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The element of surprise Keeping your reader on the edge of their seat through unique descriptions
Why does surprise work? • Stimulates the reader • Possible connection to our survival mechanisms • Brains get stimulated by an unexpected twist of language
Show no mercy in editing • Let your usual phrases and word choice appear in the first draft • Kill, beat, burn out everything that smells predictable in the editing process • Get rid of cliches, formulaic, lazy writing • Fill the gaps with language that creates interest
Use familiar words in a new way • Compare the two sentences: • He crosses the consulting room’s red carpeting, his grotesquely ugly face like a big toads. No real surprises (tired cliché in grotesquely ugly and an overused metaphor (an ugly face and a big toad) • He crosses the room’s endometrial carpeting, his marvellously ugly face like a clenched fist in a glove puppet. Surprise comes from the connection to an endometrial carpet and the unusual choice of a glove puppet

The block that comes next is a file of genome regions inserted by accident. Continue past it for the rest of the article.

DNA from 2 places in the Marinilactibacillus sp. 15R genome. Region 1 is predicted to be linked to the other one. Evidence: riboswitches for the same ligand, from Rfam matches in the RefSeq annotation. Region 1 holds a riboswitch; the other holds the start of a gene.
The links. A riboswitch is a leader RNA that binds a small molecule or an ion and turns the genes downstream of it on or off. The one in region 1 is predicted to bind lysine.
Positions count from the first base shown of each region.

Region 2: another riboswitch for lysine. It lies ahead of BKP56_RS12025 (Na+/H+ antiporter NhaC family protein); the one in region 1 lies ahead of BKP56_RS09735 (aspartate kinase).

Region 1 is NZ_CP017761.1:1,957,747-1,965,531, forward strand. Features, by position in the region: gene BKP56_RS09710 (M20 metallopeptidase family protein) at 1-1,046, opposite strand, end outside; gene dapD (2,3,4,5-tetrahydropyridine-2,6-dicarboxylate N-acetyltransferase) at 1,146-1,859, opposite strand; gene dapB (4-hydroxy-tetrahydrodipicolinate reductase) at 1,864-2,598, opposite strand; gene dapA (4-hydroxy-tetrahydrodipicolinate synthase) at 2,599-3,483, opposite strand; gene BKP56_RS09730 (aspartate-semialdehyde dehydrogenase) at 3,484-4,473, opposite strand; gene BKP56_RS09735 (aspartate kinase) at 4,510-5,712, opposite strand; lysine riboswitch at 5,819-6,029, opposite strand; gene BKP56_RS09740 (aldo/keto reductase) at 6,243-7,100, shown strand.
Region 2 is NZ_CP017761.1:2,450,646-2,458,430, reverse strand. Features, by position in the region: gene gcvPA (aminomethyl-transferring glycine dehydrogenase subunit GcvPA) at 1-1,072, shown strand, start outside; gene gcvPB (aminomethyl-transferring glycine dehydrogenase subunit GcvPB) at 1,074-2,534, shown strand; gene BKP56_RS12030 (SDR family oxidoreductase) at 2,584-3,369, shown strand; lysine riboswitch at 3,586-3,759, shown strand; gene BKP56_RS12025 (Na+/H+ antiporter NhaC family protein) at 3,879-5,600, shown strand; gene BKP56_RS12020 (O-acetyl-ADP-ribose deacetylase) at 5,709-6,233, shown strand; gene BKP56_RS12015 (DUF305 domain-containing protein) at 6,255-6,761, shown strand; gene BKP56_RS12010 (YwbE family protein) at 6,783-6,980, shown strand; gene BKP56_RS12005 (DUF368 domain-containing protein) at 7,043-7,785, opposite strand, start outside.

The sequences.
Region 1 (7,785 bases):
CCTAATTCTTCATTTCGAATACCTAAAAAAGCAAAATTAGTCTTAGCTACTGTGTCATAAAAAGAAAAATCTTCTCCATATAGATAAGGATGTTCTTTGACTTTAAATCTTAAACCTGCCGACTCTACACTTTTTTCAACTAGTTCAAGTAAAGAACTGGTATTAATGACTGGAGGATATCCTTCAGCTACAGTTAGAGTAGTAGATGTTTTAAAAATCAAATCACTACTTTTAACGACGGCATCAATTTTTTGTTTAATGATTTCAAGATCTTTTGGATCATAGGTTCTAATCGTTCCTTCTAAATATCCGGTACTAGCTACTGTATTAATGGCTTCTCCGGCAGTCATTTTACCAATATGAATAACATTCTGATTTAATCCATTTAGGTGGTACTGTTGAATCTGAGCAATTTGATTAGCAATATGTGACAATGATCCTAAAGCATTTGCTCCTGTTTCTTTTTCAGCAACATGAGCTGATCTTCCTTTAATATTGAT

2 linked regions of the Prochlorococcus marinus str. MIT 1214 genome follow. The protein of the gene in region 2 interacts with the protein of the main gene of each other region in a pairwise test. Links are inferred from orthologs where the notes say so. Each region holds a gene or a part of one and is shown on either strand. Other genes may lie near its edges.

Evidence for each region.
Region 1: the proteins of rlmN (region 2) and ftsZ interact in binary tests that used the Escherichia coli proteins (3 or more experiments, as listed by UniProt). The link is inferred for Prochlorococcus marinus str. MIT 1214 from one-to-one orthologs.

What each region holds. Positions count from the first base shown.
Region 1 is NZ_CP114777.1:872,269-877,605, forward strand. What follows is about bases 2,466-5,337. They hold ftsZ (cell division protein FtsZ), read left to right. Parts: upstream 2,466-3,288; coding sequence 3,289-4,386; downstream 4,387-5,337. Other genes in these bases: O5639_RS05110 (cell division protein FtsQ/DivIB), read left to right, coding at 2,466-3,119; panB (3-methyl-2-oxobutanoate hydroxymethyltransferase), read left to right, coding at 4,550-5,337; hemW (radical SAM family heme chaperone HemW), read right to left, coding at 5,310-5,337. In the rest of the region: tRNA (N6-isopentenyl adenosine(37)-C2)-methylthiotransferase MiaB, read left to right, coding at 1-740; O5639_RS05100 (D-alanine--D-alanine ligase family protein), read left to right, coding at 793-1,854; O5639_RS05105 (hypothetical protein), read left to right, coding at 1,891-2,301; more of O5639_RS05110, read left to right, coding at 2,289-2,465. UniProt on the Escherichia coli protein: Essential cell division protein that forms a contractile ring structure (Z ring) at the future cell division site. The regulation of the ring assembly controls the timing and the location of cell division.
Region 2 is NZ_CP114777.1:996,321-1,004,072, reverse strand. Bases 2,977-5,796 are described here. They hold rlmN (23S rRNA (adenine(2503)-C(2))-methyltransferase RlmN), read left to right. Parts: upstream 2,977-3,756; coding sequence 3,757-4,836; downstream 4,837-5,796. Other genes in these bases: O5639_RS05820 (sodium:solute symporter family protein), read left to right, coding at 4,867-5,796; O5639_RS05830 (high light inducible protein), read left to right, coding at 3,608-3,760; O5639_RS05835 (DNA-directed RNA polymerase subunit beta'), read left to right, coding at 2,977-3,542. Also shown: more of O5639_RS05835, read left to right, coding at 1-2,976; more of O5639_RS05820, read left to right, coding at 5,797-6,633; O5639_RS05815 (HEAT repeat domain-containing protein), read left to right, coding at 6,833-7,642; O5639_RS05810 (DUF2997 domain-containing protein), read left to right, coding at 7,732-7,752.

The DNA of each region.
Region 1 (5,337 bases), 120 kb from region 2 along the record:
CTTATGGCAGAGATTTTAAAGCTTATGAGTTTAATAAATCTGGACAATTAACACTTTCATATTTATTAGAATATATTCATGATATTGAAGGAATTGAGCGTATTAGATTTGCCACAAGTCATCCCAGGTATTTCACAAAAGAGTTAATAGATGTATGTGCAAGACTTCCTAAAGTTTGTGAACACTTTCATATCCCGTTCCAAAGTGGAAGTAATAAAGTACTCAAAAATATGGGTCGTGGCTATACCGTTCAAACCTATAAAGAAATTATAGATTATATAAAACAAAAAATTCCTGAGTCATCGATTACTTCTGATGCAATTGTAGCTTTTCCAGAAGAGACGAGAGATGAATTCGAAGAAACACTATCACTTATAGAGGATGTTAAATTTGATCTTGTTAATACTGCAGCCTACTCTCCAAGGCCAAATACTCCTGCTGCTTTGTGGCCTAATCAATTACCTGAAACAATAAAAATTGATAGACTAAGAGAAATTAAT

Rhetorical Choices • Tools that will create added emphasis include: • Indirection (fake one way and then reverse the meaning) • “If love is the answer, could you rephrase the question” • Oxymoron (pairs incongruous or contradictory terms) • “engagingly demented” or “deep inconsequence”
Rhetorical Choices • Enallage (using one part of speech for another) • “Grammar? I’ll grammar you” • Neologisms (invented word formations) • “schmooseoisie” from the talk show host “schmooze” and the disinterested wealthy class of the “bourgeoisie”
Practice sentences • Fill in the hint words (words in parenthesis) with something surprising • “At Ozzfest, a pile of bands (played) through their inner children.” • “His smile beamed everywhere in the large room, as if his teeth were (unbelievably shiny).” • “He was older than (the hills) now and (likely) to make 100 years”